About easyCBM Reading Measures

Like all measures on easyCBM®, alternate forms of each reading test were designed to be of equivalent difficulty, so teachers can progress monitor students from the initial screening assessments, through their progress monitoring tests every month throughout the year, comparing progress to subsequent screening assessments (winter and spring).

Our reading measures are grouped by skill sets. Each skill set progresses in difficulty with Phoneme Segmenting, Letter Names, and Letter Sounds being the easiest, Word Reading Fluency, Passage Reading Fluency being more difficult, followed by Vocabulary, and Basic and Proficient Reading Comprehension being the hardest to complete.

If you have a student who is performing below their grade level, you can give them progress monitoring measures that are a lower grade. If a student lacks the skill to be able to perform well on the Proficient Reading assessment, then use an easier test type for progress monitoring (you would still use the grade-level Proficient Reading test for benchmark screening as a way to evaluate their progress toward meeting grade-level expectations). The idea is to find what grade and what skill set the student can do, build on them and then move up to a higher grade and skill set until the student (if possible) is able to be taking assessments at their assigned grade level. If a student’s IEP states they need accommodations for any of the testing, then by all means provide them.

All our measures are designed to be of “average difficulty” for the majority of students in the middle of the year at their particular grade level. Because of this, the measures may seem too difficult for students taking tests at the beginning of the school year. As the year progresses, that will level out for the students, and you should see progress in their knowledge and skill base.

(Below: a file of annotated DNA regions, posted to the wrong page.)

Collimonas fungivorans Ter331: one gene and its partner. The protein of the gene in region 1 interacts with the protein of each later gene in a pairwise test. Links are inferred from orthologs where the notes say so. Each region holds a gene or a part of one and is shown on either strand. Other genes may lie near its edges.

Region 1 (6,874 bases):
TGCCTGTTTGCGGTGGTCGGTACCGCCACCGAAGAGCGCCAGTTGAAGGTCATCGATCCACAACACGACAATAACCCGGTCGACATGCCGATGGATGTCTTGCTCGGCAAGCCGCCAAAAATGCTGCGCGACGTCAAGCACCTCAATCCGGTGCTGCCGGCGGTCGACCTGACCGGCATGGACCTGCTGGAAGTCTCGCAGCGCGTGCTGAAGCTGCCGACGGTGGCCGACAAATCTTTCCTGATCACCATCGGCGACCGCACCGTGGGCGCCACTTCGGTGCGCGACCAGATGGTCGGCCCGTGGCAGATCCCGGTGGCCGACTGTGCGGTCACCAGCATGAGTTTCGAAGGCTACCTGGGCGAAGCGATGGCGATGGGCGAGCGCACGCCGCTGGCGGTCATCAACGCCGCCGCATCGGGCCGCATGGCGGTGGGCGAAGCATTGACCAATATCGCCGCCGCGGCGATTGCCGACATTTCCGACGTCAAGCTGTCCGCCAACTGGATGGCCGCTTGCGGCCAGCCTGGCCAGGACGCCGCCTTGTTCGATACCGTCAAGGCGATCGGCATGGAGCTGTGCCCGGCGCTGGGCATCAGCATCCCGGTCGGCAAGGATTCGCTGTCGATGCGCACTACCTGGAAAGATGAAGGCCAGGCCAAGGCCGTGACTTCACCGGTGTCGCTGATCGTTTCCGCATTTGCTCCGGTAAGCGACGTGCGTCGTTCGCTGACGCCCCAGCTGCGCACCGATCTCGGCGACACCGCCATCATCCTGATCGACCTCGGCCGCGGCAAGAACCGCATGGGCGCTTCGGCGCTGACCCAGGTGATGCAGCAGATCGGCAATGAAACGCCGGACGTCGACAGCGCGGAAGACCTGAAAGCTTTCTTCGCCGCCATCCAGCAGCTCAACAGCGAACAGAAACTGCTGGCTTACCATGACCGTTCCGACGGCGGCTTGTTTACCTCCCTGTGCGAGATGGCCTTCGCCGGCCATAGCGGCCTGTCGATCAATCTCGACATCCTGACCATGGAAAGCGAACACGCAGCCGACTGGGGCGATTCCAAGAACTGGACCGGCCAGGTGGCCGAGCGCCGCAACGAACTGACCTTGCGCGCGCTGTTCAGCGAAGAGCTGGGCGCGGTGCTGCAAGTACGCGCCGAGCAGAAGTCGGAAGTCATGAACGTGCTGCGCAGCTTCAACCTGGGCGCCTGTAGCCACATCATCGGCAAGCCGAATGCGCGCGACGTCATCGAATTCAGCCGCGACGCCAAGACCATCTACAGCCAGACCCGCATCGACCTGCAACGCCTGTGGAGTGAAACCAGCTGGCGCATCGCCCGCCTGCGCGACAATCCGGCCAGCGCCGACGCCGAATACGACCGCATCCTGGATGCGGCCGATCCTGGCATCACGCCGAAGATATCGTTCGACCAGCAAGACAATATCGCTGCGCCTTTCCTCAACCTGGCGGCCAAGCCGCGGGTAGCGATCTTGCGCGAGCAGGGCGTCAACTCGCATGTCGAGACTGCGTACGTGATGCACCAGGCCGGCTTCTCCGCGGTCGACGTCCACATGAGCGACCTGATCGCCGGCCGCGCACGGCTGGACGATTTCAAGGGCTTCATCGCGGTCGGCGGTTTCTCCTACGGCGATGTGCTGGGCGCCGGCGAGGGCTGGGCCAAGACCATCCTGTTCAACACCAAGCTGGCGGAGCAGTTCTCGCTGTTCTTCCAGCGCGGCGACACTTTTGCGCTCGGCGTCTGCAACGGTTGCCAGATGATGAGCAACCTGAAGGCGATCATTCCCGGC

Each measure in a given skill set (e.g., Letter Names, Phoneme Segmenting, Letter Sounds, Word Reading Fluency, Passage Reading Fluency, Vocabulary, Basic and Proficient Reading, and Basic and Proficient Math) are designed to be of equivalent difficulty, so if a student does poorly on one test, and then you provide targeted instruction to help him/her improve their skills, you can have them take a different form of the same test type and use that score to see if there has been improvement.

To determine which grade level a measure is designed to assess, look at the number assigned to the test form. The first number of a measure indicates the grade. The second number is an arbitrary number and indicates nothing more than a way to distinguish one measure from another and to help keep track of which test forms a student has taken. The numbering of the assessments does not represent their degree of difficulty; it’s just a way to keep track of the tests. So if a student took Passage Reading Fluency Measure 3_1, they will have taken the first form of this 3rd grade measure of oral reading fluency.

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